2019 proxy season results show widespread support for retail initiatives. In 2017, SEC Chairman Clayton indicated the SEC would review shareholder proposal rules, noting it is “very important to ask ourselves how much of a cost there is…. how much costs should the quiet shareholder, the ordinary shareholder, bear for idiosyncratic interests of other [investors].”
My proposals averaged 52.3% support this proxy season. I am exactly the type of shareholder targeted by the rulemaking under consideration – a small retail investor. If my submissions were really “idiosyncratic,” why do they win the votes of so many shares? They win because they drive best practices and increase value for the entire market.
The Never-Ending Quest for Shareholder Rights: Special Meetings and Written Consent by Emiliano Catan and Marcel Kahan found:
Out of the 114 firms in our sample that granted that power over 2005-2017, 80% had received a precatory proposal. Relatedly, 84% of the unique firms that received at least one shareholder proposal asking for the right to call special meetings had granted their shareholders that right by the end of 2017…
The proposals were almost exclusively filed by individuals (as opposed to pension funds or other institutional investors). Remarkably, close to 90% of the proposals were filed by members of four families (the Chevedden family, the Steiner family, the Young-McRitchie family, and the Rossi family).
Most Americans don’t hold stock directly. They do so through huge passively managed funds in their 401(k) programs. Increasingly, they want funds focused on environmental, social and governance (ESG) issues. Many funds have begun offering ESG funds. Participants may be surprised to learn that such funds often vote against ESG proposals, since fund families like BlackRock, Vanguard, Fidelity and State Street vote their shares as a block. Their ESG funds vote no differently than their other funds.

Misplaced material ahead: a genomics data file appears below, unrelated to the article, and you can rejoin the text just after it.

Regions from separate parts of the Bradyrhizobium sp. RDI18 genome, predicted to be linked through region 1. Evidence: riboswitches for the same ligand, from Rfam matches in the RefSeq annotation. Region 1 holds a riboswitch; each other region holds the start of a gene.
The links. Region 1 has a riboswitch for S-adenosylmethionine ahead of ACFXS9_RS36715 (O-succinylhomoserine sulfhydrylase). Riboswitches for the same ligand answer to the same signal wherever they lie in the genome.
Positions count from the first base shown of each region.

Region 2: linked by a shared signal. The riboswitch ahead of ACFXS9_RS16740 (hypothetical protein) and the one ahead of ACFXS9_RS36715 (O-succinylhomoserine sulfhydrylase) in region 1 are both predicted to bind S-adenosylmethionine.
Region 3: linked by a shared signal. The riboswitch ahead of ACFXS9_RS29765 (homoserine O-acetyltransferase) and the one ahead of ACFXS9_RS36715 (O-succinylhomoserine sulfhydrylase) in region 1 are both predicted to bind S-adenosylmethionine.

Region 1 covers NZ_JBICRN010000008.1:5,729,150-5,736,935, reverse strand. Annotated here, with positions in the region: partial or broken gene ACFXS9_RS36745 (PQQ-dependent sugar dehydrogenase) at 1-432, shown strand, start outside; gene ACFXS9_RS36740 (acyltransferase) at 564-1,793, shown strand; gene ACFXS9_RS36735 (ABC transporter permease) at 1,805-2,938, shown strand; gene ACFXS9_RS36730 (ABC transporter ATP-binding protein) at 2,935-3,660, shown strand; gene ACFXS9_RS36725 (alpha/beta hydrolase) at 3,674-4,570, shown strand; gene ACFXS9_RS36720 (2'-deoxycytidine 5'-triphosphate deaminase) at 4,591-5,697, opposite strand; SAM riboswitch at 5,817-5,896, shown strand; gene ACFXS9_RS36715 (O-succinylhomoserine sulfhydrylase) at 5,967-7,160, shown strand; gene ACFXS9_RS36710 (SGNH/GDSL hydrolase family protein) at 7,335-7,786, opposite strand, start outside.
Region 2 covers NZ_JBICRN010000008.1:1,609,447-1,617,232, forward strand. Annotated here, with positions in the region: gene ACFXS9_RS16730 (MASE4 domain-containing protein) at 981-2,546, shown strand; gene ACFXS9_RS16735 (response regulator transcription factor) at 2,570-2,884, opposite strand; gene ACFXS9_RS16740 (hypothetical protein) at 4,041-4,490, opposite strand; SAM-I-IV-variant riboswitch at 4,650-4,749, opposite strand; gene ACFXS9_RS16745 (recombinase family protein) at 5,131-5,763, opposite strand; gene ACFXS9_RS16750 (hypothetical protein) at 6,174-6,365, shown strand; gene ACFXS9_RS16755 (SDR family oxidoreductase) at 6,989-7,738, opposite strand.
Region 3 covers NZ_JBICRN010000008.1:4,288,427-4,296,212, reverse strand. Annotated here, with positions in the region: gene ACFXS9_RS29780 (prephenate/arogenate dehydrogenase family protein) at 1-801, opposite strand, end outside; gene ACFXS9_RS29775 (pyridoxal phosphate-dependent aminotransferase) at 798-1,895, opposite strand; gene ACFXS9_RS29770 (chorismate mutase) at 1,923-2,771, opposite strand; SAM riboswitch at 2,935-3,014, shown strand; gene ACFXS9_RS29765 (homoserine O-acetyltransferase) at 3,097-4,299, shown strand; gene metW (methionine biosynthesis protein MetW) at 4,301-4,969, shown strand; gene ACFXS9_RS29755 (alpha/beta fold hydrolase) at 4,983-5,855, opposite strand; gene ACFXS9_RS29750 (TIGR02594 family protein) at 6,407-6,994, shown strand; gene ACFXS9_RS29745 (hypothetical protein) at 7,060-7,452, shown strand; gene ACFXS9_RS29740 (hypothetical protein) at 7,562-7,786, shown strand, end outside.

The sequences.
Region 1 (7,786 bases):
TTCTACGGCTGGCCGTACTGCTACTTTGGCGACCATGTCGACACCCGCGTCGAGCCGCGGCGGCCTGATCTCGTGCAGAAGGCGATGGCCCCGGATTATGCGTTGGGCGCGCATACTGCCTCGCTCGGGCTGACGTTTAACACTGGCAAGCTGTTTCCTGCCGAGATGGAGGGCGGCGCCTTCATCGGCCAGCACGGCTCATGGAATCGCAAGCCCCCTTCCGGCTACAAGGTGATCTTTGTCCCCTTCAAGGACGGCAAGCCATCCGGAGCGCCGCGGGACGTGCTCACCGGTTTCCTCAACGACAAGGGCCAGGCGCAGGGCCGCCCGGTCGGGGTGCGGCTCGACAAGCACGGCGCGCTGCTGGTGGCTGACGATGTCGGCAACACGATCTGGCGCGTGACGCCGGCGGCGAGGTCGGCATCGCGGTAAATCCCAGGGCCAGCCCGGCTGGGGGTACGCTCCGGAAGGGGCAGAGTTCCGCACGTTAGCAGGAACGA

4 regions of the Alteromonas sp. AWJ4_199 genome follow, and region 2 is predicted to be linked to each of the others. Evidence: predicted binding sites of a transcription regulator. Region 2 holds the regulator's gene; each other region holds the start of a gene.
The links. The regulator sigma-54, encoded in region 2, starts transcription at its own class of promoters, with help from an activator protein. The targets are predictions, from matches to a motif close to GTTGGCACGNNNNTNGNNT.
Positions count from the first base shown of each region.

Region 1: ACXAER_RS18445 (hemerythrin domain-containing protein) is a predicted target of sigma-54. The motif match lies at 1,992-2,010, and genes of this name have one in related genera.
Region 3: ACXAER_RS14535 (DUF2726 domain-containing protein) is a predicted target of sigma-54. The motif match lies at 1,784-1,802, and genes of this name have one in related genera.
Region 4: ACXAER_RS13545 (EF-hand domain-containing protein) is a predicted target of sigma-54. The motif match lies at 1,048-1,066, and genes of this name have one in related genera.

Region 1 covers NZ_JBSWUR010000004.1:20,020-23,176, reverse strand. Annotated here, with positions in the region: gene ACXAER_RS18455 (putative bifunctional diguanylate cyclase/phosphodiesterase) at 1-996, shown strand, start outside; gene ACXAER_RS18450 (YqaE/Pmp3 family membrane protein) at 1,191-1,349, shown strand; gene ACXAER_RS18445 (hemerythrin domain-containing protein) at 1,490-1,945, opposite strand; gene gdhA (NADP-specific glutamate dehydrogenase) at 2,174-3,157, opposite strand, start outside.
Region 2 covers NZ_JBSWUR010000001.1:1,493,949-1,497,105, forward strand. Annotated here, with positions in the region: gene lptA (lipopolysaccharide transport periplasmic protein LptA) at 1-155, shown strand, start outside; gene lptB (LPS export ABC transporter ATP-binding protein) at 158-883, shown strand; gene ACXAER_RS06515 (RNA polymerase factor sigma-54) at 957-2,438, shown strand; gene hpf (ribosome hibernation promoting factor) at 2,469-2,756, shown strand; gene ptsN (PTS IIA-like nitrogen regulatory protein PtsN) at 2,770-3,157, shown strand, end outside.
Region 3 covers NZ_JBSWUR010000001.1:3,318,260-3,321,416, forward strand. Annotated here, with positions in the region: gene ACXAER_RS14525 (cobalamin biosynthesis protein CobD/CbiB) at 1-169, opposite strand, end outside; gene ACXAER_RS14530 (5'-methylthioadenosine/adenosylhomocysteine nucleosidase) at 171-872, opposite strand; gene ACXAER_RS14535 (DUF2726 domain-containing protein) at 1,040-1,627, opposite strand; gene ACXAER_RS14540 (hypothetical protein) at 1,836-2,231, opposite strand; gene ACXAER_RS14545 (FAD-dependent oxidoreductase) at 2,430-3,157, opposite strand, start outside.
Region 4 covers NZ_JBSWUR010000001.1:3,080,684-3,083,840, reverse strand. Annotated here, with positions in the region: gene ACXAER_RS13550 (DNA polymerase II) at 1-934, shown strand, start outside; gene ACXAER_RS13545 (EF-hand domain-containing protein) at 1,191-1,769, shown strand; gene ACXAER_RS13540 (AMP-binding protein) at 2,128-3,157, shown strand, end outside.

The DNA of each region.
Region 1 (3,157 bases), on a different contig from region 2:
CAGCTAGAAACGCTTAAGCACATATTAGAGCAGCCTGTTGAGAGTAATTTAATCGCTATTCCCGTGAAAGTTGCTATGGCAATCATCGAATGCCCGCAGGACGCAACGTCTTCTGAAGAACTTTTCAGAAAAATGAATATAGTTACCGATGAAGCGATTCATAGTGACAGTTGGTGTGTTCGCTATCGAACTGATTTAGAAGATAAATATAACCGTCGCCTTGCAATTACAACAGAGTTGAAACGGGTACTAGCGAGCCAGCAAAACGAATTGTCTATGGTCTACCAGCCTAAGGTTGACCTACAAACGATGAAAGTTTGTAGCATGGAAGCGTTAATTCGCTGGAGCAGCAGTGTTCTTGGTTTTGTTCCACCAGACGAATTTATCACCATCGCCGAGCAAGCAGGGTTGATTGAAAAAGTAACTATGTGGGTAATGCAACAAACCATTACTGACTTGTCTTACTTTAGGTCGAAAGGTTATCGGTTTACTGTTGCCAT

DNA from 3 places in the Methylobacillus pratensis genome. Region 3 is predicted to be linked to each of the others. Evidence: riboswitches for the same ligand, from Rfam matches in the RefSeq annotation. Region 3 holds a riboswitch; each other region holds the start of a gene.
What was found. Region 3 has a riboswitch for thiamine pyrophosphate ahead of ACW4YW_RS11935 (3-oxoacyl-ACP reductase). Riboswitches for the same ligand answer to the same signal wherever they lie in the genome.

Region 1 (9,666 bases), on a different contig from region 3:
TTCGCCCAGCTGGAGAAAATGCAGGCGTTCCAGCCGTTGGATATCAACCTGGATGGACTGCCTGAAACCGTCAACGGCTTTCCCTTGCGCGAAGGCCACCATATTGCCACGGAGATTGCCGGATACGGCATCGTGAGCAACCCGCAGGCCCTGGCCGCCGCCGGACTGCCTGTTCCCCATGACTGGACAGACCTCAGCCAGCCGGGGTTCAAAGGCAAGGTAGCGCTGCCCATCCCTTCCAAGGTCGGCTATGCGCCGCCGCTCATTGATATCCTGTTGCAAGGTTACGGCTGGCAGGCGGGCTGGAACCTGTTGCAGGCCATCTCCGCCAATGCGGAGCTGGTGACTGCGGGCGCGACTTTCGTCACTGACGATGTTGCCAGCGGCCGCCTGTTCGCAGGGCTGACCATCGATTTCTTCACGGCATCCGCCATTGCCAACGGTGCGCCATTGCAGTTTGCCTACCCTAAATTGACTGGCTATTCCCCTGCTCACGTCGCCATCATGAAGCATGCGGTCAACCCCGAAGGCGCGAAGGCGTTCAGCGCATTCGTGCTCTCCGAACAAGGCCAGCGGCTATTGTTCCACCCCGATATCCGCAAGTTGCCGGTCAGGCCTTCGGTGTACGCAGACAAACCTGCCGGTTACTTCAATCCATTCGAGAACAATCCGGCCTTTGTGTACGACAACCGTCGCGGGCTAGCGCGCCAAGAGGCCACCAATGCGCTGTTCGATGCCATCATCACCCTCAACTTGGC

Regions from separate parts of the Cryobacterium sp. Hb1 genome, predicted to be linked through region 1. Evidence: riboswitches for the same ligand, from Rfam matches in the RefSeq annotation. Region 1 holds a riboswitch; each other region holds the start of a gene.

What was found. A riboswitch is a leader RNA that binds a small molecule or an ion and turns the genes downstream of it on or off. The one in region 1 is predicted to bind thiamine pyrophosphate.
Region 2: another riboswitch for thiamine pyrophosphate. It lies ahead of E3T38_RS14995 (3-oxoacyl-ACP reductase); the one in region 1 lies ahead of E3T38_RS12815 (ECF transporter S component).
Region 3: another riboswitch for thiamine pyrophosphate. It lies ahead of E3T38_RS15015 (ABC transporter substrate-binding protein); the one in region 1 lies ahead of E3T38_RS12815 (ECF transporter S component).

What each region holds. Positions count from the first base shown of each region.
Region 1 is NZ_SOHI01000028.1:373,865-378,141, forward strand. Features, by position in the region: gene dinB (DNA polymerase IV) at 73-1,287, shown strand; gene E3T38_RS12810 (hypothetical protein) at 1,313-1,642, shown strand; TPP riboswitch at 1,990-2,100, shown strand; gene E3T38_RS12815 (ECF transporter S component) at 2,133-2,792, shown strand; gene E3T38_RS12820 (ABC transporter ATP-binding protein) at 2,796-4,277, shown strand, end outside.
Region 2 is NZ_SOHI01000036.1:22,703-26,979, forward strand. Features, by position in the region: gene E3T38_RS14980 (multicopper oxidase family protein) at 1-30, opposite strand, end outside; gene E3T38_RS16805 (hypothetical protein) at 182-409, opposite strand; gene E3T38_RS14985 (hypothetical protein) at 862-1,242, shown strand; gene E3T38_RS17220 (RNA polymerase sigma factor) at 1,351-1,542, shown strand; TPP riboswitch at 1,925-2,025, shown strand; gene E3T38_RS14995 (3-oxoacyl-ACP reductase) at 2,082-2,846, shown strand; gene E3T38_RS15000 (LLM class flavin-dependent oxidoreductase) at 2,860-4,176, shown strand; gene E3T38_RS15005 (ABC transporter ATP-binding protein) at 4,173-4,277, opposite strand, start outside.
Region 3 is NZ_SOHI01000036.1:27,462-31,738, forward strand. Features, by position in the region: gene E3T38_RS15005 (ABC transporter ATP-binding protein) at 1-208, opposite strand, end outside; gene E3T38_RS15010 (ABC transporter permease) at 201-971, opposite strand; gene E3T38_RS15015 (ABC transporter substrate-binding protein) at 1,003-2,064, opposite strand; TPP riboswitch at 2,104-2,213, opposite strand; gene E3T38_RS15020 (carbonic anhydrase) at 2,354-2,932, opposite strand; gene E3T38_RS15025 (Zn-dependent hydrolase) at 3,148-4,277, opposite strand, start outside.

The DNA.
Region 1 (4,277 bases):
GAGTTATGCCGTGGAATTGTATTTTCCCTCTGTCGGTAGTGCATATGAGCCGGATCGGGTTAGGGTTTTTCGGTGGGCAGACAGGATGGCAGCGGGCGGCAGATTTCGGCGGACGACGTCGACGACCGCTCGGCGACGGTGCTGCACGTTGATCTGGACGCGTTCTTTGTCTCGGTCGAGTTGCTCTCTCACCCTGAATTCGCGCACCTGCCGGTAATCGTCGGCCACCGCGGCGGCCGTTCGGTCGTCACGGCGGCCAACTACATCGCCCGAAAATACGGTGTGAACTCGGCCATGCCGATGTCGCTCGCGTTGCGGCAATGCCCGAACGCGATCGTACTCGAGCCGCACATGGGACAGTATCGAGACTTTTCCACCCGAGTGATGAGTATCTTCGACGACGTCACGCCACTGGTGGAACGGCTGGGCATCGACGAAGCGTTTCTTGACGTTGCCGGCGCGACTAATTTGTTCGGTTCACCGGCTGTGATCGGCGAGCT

I have petitioned the SEC to make fund proxy votes available in real-time, in machine readable format. That would spark competition among funds around their proxy voting records, much like the current market competition around low fees and performance history. When average Americans see how their funds are voted on ethical issues, they will demand change.
As long as 84% of corporate stock is owned and controlled by 10% of Americans, corporations will not be trusted. For capitalism to be compatible with democracy, we need most American families to participate in share ownership. That should be part of the mission of every corporate director, as well as the SEC in order to maintain its legitimacy.
After World War II, the New York Stock Exchange developed a marketing campaign, Own Your Share of American Business (OYS), to rebuff communism, restore profitability to retail brokerage firms, and persuade Americans to lower capital gains taxes. OYS was never aimed at shifting power from the few to the many. Participation in corporate governance was not an objective. Giving small retail shareholders a “sense” of participating in capitalism was enough.
Imagine, instead, if most Americans had a substantive stake, as well as a meaningful voice in how corporate governance. Imagine if investing in shares was promoted as a way to participate in financial returns and in voting on what future we want to live in based on each company’s “social purpose,” as Larry Fink of BlackRock has called it.
Creating a nation of small shareholders involved in corporate governance would be transformative. We will never get there by stripping small shareholders of their rights.
James McRitchie is a retail share owner, and the host of the website, CorpGov.net